AUGUSTA — Dawn Lagassie has five children of her own and has been in the room for the births of others, but nothing could have prepared her for delivering her own granddaughter on the side of the road Saturday morning.

“I can’t even put it into words,” Lagassie said afterward.

“It’s just amazing. It was totally amazing.”

Lagassie’s daughter, Alice Ingalls, and Ingalls’ new daughter were doing well Saturday at MaineGeneral Medical Center in Augusta.

“We haven’t picked a name yet,” Ingalls said.

The baby is the third child born to the 25-year-old Ingalls and her husband, who asked not to be identified.

Ingalls, who moved to Lagassie’s hometown, Vassalboro, just a few weeks ago, went into active labor shortly before 4 a.m. Saturday. She roused Lagassie from her sleep to drive her to MaineGeneral for the delivery.

“I thought we had plenty of time,” Lagassie said.

The baby, however, had different ideas.

“We got to Route 3,” Ingalls said. “That’s about as far as we got.”

She knew the baby was coming as the car approached the Cross Hill Road intersection in Augusta. MaineGeneral was still several miles away.

“I felt like I had to push, so I called 911,” Ingalls said. “They told us to pull over and that my mom would be delivering the baby.”

Lagassie thought the dispatcher must be mistaken.

“I thought we’d make it to the hospital,” she said. “My daughter told me not to stop.”

Augusta police, in a news release posted on the department’s Facebook page, said for some reason the call ended up in the hands of Lincoln County dispatchers instead of Augusta. Police said dispatchers there “did an amazing job” of giving Lagassie instructions.

Lagassie said her granddaughter was born in the front seat of her new Nissan Rogue.

“I had one leg in the driver’s seat and one leg in the passenger’s,” she said. “It was pretty intense.”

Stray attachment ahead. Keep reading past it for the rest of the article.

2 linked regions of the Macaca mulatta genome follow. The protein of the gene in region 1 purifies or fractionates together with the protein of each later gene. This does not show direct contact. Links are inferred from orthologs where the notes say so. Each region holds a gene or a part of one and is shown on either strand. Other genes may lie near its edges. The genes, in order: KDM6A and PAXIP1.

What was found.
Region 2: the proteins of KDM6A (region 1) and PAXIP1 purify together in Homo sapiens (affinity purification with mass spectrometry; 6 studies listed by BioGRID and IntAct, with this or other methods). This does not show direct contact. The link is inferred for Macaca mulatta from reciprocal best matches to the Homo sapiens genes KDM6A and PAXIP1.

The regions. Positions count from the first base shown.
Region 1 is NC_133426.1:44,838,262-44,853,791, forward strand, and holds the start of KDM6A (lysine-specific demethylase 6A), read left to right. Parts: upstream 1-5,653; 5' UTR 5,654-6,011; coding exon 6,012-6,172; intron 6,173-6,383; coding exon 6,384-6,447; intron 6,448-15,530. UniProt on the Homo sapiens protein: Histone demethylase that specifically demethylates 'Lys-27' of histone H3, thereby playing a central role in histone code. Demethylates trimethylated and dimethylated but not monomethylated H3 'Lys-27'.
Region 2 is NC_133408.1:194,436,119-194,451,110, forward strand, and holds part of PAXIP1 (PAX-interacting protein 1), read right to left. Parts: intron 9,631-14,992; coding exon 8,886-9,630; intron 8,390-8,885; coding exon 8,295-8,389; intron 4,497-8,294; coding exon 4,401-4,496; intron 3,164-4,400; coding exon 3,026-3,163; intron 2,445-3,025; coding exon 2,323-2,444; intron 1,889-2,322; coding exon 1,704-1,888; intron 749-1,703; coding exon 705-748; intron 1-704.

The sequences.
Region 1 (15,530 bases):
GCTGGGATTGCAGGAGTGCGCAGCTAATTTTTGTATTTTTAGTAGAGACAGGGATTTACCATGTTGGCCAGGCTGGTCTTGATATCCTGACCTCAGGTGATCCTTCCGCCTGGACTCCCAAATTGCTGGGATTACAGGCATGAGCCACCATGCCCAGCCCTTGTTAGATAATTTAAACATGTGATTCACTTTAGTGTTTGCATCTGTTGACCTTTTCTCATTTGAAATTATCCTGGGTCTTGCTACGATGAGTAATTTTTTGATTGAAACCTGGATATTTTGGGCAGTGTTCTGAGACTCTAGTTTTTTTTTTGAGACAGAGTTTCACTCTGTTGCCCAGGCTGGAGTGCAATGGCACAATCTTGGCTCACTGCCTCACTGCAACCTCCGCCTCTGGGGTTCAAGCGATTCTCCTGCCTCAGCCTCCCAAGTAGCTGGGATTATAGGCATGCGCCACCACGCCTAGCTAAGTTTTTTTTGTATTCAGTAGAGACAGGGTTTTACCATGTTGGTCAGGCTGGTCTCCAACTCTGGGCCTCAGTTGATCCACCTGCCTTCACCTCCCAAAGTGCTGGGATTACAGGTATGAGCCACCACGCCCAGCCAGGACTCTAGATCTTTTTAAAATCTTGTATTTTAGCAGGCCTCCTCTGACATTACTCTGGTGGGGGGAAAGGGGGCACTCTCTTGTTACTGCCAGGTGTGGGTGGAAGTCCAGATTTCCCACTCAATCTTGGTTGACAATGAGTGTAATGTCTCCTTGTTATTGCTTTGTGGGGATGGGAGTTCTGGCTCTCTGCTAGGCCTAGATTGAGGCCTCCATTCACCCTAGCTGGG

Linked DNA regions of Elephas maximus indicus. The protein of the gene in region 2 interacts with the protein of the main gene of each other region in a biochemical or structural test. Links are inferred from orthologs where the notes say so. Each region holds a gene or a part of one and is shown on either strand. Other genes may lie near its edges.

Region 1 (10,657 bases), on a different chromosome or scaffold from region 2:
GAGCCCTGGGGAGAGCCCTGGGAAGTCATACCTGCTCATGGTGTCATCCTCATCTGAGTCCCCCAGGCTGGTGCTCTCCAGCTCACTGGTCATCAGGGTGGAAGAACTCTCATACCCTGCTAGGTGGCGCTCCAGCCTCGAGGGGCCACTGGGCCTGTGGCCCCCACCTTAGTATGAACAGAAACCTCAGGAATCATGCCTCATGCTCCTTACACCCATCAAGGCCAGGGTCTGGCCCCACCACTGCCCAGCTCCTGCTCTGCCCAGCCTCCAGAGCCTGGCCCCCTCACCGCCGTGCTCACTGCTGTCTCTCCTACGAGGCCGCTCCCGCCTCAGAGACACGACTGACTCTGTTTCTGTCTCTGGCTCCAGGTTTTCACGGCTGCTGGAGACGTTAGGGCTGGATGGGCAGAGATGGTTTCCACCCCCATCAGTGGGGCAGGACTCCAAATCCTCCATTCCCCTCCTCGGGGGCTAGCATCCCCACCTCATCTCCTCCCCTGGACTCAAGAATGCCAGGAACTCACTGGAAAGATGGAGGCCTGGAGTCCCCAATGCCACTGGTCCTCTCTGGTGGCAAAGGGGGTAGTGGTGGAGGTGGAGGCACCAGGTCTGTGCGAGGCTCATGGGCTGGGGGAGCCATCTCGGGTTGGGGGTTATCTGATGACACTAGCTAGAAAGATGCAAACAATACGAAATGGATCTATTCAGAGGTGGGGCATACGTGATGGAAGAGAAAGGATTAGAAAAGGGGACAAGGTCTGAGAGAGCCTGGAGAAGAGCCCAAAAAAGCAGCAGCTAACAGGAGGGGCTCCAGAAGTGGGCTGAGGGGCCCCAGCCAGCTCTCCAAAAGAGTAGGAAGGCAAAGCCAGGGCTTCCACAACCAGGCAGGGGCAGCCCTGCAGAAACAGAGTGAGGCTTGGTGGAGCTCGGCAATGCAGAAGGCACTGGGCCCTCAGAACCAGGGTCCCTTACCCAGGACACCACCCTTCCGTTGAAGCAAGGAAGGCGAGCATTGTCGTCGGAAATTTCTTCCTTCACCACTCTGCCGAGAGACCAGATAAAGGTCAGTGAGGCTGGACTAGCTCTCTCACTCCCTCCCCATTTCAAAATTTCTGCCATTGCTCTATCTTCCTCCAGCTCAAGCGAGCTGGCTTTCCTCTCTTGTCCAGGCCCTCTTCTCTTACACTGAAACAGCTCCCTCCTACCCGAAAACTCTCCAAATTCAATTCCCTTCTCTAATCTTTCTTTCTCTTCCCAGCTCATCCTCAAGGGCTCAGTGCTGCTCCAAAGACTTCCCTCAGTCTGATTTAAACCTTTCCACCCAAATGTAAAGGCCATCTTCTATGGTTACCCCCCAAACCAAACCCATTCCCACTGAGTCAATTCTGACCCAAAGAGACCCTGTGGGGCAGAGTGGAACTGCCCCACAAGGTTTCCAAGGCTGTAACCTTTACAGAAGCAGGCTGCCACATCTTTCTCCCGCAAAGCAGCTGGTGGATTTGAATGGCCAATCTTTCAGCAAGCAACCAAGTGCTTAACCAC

Augusta police Officer Michael Raymond was the first one to arrive, just moments after the 911 call. Sgt. Danny Boivin said Raymond has been with the department for a little less than two years.

“The officer was there,” Ingalls said. “He did a very good job.”

Ingalls said Raymond talked to her and helped her remain calm.

“He’s never had kids,” Ingalls said. “And he was a young one.”

The baby arrived within five minutes of the 911 call, Lagassie said, a few moments before Augusta Rescue arrived. The ambulance crew cut the umbilical cord and took the child and mother to MaineGeneral. The baby, who was two weeks early, weighed 6 pounds, 14 ounces and was 19 inches long.

Lots of babies are born on the side of the road in movies and on television, and often a police officer is there to help; but Boivin said that in real life, the scenario is a rarity. He said the only training police receive for such an event is first aid. Raymond wasn’t even armed with personal experience.

“I can’t speak for him, but he seemed amazed,” Boivin said.

No mother can forget the birth of a child, but Ingalls said her daughter’s arrival will remain particularly embedded in her mind.

“I’ve seen the videos about it happening, but you don’t think about it,” she said. “Who can say they had a baby in the car and their mom delivered it?”